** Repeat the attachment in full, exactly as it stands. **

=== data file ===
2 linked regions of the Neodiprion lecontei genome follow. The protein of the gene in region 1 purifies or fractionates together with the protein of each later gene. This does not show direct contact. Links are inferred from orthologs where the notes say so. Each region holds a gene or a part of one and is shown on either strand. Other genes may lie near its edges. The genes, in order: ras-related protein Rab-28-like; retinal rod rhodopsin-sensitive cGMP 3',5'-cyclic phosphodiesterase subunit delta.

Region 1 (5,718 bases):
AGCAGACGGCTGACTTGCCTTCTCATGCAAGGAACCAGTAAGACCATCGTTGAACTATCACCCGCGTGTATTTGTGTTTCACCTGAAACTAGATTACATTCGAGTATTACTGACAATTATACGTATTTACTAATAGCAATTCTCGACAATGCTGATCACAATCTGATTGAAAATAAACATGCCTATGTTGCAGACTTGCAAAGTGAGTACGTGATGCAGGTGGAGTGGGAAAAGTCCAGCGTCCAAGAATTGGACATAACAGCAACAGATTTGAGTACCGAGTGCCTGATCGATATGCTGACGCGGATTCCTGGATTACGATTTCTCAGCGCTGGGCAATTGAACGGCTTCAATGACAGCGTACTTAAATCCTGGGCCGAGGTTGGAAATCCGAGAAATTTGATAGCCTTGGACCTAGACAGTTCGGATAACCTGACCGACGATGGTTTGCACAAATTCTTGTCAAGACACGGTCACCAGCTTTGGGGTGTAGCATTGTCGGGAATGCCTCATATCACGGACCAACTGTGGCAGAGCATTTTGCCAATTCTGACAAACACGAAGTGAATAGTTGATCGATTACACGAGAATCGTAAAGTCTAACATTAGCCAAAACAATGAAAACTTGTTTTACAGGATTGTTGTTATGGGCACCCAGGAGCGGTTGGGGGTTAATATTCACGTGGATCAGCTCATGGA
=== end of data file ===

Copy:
2 linked regions of the Neodiprion lecontei genome follow. The protein of the gene in region 1 purifies or fractionates together with the protein of each later gene. This does not show direct contact. Links are inferred from orthologs where the notes say so. Each region holds a gene or a part of one and is shown on either strand. Other genes may lie near its edges. The genes, in order: ras-related protein Rab-28-like; retinal rod rhodopsin-sensitive cGMP 3',5'-cyclic phosphodiesterase subunit delta.

Region 1 (5,718 bases):
AGCAGACGGCTGACTTGCCTTCTCATGCAAGGAACCAGTAAGACCATCGTTGAACTATCACCCGCGTGTATTTGTGTTTCACCTGAAACTAGATTACATTCGAGTATTACTGACAATTATACGTATTTACTAATAGCAATTCTCGACAATGCTGATCACAATCTGATTGAAAATAAACATGCCTATGTTGCAGACTTGCAAAGTGAGTACGTGATGCAGGTGGAGTGGGAAAAGTCCAGCGTCCAAGAATTGGACATAACAGCAACAGATTTGAGTACCGAGTGCCTGATCGATATGCTGACGCGGATTCCTGGATTACGATTTCTCAGCGCTGGGCAATTGAACGGCTTCAATGACAGCGTACTTAAATCCTGGGCCGAGGTTGGAAATCCGAGAAATTTGATAGCCTTGGACCTAGACAGTTCGGATAACCTGACCGACGATGGTTTGCACAAATTCTTGTCAAGACACGGTCACCAGCTTTGGGGTGTAGCATTGTCGGGAATGCCTCATATCACGGACCAACTGTGGCAGAGCATTTTGCCAATTCTGACAAACACGAAGTGAATAGTTGATCGATTACACGAGAATCGTAAAGTCTAACATTAGCCAAAACAATGAAAACTTGTTTTACAGGATTGTTGTTATGGGCACCCAGGAGCGGTTGGGGGTTAATATTCACGTGGATCAGCTCATGGA